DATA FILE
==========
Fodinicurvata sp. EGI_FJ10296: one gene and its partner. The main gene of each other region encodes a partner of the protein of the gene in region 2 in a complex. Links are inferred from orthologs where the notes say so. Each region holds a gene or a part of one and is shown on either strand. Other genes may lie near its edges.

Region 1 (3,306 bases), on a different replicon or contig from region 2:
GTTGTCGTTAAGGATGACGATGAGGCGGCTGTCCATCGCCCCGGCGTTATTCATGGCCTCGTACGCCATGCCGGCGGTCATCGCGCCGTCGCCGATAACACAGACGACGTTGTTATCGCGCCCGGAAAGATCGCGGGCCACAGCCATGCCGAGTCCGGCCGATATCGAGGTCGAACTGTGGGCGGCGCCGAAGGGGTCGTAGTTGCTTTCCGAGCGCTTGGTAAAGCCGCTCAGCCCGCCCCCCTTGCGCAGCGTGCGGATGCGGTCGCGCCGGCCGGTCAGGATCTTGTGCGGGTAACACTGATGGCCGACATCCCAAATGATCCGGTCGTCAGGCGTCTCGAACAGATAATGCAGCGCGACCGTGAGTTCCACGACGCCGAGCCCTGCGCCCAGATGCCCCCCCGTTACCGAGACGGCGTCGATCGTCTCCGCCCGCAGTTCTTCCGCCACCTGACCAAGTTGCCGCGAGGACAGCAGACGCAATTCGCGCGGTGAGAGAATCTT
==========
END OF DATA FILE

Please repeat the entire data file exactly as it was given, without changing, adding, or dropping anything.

Fodinicurvata sp. EGI_FJ10296: one gene and its partner. The main gene of each other region encodes a partner of the protein of the gene in region 2 in a complex. Links are inferred from orthologs where the notes say so. Each region holds a gene or a part of one and is shown on either strand. Other genes may lie near its edges.

Region 1 (3,306 bases), on a different replicon or contig from region 2:
GTTGTCGTTAAGGATGACGATGAGGCGGCTGTCCATCGCCCCGGCGTTATTCATGGCCTCGTACGCCATGCCGGCGGTCATCGCGCCGTCGCCGATAACACAGACGACGTTGTTATCGCGCCCGGAAAGATCGCGGGCCACAGCCATGCCGAGTCCGGCCGATATCGAGGTCGAACTGTGGGCGGCGCCGAAGGGGTCGTAGTTGCTTTCCGAGCGCTTGGTAAAGCCGCTCAGCCCGCCCCCCTTGCGCAGCGTGCGGATGCGGTCGCGCCGGCCGGTCAGGATCTTGTGCGGGTAACACTGATGGCCGACATCCCAAATGATCCGGTCGTCAGGCGTCTCGAACAGATAATGCAGCGCGACCGTGAGTTCCACGACGCCGAGCCCTGCGCCCAGATGCCCCCCCGTTACCGAGACGGCGTCGATCGTCTCCGCCCGCAGTTCTTCCGCCACCTGACCAAGTTGCCGCGAGGACAGCAGACGCAATTCGCGCGGTGAGAGAATCTT